MongoDB: Welcome to the NoSQL

Logo_gpsToday we want to talk about MongoDB.

MongoDB is a NoSQL database that each time has more users and support from the developers. We spend to summarize some of its features as well as some impressions of our experience with MongoDB.

1. It Is NoSQL

A NoSQL database is a DB that does not use SQL statements, nor does it have the typical structure of relational databases such as SQL Server or Oracle. In the case of MongoDB, it is document-oriented, which would be the equivalent of a row in a table (Collection in MongoDB) in a relational database.

2. Non-Relational

Either it doesn’t use relationships, which implies some advantages anddisadvantages. Let’s see an example:

If you have a web page, from which only the contents of the pages are read and there are no relationships, MongoDB would probably be a highly recommended option. On the other hand, for a more complex application in which you have to ensure the referential integrity, you should opt for a relational database.

Another advantage that this structure has is that we saves a lot of space and fields to null: if we have a table in a relational database and a new field is added to that table, to all the records that were already created, a field is added to null to each one. With a structure of documents like MongoDB, this does not happen, because it adds only that field to the documents that have it. We in a collection (table) could have the following documents:

[{"_ id": 1, "name": "John","Address": { "street": "San Jose", "number": 12 } }, 
{"_ id": 2, "name": "Alberto", "surname": "López", "Telefono": "123456789"}]

By not having a fixed structure, it allows us to save a lot of space in the database, and to have useless fields. It also allowsus to save a lot of relationships, because in a single table we would have the details of the address for example. If we had a mobile accessories store, we could have in the same table the models with which they are compatible an article, avoiding thus a complex consultation join, the collection would have a structure similar to:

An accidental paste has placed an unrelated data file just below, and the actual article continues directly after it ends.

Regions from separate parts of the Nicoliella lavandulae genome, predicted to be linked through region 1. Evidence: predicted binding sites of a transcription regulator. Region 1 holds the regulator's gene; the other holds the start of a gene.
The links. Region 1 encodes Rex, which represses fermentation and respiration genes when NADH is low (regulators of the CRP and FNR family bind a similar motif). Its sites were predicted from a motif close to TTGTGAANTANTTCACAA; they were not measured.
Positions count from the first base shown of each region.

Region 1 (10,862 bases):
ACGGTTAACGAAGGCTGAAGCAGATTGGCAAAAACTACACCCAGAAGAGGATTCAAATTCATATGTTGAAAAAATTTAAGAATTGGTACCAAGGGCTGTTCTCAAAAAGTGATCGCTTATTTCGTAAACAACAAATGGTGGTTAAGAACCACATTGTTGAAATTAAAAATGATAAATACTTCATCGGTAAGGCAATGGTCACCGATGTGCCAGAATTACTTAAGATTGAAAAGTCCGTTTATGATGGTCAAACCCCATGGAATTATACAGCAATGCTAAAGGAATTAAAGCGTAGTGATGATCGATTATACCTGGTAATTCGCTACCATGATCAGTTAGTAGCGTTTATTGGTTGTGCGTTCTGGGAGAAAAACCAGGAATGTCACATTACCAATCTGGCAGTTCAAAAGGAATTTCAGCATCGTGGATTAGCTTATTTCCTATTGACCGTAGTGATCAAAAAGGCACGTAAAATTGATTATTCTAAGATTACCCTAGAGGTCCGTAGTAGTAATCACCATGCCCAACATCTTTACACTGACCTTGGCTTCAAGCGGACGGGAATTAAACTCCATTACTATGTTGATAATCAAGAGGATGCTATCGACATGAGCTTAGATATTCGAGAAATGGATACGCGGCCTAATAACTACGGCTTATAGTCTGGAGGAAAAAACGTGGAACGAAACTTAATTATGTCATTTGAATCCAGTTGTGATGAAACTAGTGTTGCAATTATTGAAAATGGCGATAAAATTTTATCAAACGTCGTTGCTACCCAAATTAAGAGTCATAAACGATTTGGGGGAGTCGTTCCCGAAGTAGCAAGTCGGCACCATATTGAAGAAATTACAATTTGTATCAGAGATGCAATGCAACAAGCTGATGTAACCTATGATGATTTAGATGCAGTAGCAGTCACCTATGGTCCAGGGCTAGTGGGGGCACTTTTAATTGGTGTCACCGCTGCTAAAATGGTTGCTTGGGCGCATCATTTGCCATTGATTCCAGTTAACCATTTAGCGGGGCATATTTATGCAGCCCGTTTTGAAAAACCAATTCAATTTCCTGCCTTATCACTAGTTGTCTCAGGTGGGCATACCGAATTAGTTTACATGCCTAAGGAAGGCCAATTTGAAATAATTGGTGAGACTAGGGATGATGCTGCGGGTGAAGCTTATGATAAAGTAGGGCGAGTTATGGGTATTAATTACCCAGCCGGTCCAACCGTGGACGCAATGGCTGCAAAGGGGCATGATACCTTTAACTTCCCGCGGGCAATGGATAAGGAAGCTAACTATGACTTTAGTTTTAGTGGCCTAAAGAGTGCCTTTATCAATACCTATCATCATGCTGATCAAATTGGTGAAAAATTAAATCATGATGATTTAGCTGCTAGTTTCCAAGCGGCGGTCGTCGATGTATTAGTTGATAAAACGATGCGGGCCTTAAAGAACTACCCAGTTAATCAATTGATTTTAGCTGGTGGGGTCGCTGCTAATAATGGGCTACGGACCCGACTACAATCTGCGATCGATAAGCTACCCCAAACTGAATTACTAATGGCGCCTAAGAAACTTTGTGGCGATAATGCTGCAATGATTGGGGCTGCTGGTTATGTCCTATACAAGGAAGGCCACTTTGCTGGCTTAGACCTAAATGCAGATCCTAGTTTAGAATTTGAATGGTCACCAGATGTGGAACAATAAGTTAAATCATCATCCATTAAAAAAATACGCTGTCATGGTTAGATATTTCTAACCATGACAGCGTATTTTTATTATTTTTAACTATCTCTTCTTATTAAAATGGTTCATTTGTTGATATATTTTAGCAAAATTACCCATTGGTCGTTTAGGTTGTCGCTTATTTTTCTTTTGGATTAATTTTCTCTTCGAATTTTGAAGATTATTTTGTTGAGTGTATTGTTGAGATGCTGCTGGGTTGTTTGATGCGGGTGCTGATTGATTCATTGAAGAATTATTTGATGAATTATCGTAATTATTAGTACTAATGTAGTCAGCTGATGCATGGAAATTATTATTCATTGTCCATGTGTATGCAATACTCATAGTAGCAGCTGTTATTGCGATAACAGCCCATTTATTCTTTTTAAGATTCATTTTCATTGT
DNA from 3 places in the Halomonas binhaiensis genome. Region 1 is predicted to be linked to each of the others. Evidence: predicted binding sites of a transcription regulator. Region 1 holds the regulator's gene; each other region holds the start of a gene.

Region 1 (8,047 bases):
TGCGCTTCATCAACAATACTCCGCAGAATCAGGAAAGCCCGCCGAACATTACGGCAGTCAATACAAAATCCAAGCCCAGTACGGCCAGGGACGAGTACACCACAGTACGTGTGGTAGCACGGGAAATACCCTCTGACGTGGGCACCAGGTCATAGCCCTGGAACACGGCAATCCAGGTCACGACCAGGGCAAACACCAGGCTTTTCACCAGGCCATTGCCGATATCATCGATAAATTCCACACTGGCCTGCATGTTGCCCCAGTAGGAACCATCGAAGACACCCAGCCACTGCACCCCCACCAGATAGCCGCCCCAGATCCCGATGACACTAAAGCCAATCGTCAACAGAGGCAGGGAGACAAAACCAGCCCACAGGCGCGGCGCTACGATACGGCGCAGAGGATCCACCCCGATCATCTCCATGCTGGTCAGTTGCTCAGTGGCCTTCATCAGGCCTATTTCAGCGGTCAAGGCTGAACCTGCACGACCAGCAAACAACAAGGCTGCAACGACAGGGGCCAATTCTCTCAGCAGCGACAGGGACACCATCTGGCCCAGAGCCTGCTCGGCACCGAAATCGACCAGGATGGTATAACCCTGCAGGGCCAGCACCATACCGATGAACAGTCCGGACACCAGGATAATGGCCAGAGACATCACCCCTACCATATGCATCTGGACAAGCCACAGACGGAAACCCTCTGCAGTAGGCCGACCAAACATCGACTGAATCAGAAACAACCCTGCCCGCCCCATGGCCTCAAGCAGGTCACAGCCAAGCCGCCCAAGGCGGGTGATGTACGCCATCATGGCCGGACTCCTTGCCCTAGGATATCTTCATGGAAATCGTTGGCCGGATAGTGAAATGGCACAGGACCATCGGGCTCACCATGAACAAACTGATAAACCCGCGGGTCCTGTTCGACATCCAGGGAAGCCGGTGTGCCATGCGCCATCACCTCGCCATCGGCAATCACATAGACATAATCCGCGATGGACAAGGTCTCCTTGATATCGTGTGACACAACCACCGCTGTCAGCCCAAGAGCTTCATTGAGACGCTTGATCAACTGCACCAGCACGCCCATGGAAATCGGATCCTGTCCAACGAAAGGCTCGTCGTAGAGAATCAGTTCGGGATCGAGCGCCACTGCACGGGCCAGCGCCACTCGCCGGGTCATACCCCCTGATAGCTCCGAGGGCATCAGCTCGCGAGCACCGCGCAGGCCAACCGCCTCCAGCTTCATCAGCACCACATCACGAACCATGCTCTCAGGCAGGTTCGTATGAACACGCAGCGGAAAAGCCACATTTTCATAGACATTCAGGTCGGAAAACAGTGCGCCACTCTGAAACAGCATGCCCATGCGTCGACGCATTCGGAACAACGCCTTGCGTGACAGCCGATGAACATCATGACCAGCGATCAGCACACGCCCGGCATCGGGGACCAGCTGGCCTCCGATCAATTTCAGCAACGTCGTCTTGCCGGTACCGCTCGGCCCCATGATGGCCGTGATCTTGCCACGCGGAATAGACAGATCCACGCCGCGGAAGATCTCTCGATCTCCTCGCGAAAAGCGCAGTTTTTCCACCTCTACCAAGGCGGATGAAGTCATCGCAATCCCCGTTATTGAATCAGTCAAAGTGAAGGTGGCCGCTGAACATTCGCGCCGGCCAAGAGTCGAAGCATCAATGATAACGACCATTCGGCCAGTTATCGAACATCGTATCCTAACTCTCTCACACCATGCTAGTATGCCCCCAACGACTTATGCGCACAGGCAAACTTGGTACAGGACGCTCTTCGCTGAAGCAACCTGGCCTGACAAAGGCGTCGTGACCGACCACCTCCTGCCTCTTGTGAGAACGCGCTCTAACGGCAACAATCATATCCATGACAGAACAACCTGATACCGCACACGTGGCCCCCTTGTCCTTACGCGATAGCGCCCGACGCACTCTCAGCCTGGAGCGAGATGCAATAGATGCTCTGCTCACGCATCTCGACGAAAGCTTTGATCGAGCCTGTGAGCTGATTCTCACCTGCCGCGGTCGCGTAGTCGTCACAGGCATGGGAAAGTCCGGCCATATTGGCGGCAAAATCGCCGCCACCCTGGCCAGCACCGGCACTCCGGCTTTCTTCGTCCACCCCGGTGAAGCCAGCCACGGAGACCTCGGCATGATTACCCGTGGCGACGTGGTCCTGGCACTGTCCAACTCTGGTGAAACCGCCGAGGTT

{"_ id": 5, "item": "Holster", "Manufacturer": "Samsung","models":[ "S5", "S6", "S7" ]}

Despite not being a relational database, it is still a database, so we can create indexes, make queries type select, inserts, etc.

3. Why try it?

First of all, it has drivers for different programming languages, Java, PHP, NodeJS… On the official website you will have more details. This gives us a lot of play when it comes to implementing it, because we could use it in any type of application and in the language that you are most comfortable.

If you are used to dealing with relational databases you should not have problems with MongoDB. For example, to find the document with ID 27 of the students collection would be:

db. Students. FIND ({ID: 27})

And finally, the last reason would be the great support it has, there is a lot of documentation, free online courses provided by the manufacturer itself and its already proven guarantee in terms of scalability and high availability.

I hope this post has served you, see you in upcoming entries MongoDB.

Greetings,

Database team

 

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